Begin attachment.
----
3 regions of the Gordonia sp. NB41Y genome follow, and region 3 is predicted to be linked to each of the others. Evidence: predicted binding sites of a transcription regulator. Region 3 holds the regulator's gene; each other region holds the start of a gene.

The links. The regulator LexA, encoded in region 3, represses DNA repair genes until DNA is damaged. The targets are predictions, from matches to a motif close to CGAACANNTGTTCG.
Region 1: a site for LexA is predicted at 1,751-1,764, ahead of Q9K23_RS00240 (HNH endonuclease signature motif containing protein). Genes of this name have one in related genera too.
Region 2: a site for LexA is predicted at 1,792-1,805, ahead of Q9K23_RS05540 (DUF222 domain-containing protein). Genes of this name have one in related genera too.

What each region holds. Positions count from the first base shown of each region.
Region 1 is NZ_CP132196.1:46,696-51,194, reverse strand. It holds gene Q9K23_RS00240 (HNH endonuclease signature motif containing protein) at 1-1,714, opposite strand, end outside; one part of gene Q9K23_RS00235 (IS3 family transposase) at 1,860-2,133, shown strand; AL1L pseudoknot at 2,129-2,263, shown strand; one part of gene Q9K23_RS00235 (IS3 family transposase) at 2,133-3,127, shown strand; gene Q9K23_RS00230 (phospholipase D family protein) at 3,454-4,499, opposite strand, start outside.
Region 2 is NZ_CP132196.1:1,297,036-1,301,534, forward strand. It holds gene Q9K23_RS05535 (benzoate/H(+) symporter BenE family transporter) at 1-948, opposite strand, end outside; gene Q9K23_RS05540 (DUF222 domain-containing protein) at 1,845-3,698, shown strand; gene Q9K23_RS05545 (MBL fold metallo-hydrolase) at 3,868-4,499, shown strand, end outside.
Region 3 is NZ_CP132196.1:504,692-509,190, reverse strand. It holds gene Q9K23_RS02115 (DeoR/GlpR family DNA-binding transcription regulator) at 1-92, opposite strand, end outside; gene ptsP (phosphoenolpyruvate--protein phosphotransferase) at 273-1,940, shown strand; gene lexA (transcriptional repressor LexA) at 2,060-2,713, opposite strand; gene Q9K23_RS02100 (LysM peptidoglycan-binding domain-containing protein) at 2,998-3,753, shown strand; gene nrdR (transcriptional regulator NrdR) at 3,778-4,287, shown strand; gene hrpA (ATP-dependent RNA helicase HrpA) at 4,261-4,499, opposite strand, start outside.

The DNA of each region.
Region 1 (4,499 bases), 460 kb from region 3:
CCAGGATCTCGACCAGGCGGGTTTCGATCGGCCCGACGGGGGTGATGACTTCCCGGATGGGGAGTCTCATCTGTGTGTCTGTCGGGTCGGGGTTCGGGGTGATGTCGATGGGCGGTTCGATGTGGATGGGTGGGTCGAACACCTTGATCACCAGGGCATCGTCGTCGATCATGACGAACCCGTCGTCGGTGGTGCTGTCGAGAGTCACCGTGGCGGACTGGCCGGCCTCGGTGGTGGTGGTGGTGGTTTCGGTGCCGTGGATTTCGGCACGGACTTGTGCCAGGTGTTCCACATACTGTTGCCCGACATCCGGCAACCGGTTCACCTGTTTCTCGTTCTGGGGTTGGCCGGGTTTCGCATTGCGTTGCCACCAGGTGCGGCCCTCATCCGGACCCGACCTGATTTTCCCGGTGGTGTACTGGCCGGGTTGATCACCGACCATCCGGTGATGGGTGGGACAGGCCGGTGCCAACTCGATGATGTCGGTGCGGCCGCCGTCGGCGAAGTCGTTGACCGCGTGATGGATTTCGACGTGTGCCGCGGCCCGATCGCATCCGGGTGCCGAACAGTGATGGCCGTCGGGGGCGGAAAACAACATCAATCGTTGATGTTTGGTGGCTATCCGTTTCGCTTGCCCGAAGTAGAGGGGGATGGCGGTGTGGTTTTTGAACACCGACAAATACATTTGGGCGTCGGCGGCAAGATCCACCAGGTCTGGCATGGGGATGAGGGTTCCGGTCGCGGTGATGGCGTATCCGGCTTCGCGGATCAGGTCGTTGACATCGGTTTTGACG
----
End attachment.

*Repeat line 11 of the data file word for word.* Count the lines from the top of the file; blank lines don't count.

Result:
CCAGGATCTCGACCAGGCGGGTTTCGATCGGCCCGACGGGGGTGATGACTTCCCGGATGGGGAGTCTCATCTGTGTGTCTGTCGGGTCGGGGTTCGGGGTGATGTCGATGGGCGGTTCGATGTGGATGGGTGGGTCGAACACCTTGATCACCAGGGCATCGTCGTCGATCATGACGAACCCGTCGTCGGTGGTGCTGTCGAGAGTCACCGTGGCGGACTGGCCGGCCTCGGTGGTGGTGGTGGTGGTTTCGGTGCCGTGGATTTCGGCACGGACTTGTGCCAGGTGTTCCACATACTGTTGCCCGACATCCGGCAACCGGTTCACCTGTTTCTCGTTCTGGGGTTGGCCGGGTTTCGCATTGCGTTGCCACCAGGTGCGGCCCTCATCCGGACCCGACCTGATTTTCCCGGTGGTGTACTGGCCGGGTTGATCACCGACCATCCGGTGATGGGTGGGACAGGCCGGTGCCAACTCGATGATGTCGGTGCGGCCGCCGTCGGCGAAGTCGTTGACCGCGTGATGGATTTCGACGTGTGCCGCGGCCCGATCGCATCCGGGTGCCGAACAGTGATGGCCGTCGGGGGCGGAAAACAACATCAATCGTTGATGTTTGGTGGCTATCCGTTTCGCTTGCCCGAAGTAGAGGGGGATGGCGGTGTGGTTTTTGAACACCGACAAATACATTTGGGCGTCGGCGGCAAGATCCACCAGGTCTGGCATGGGGATGAGGGTTCCGGTCGCGGTGATGGCGTATCCGGCTTCGCGGATCAGGTCGTTGACATCGGTTTTGACG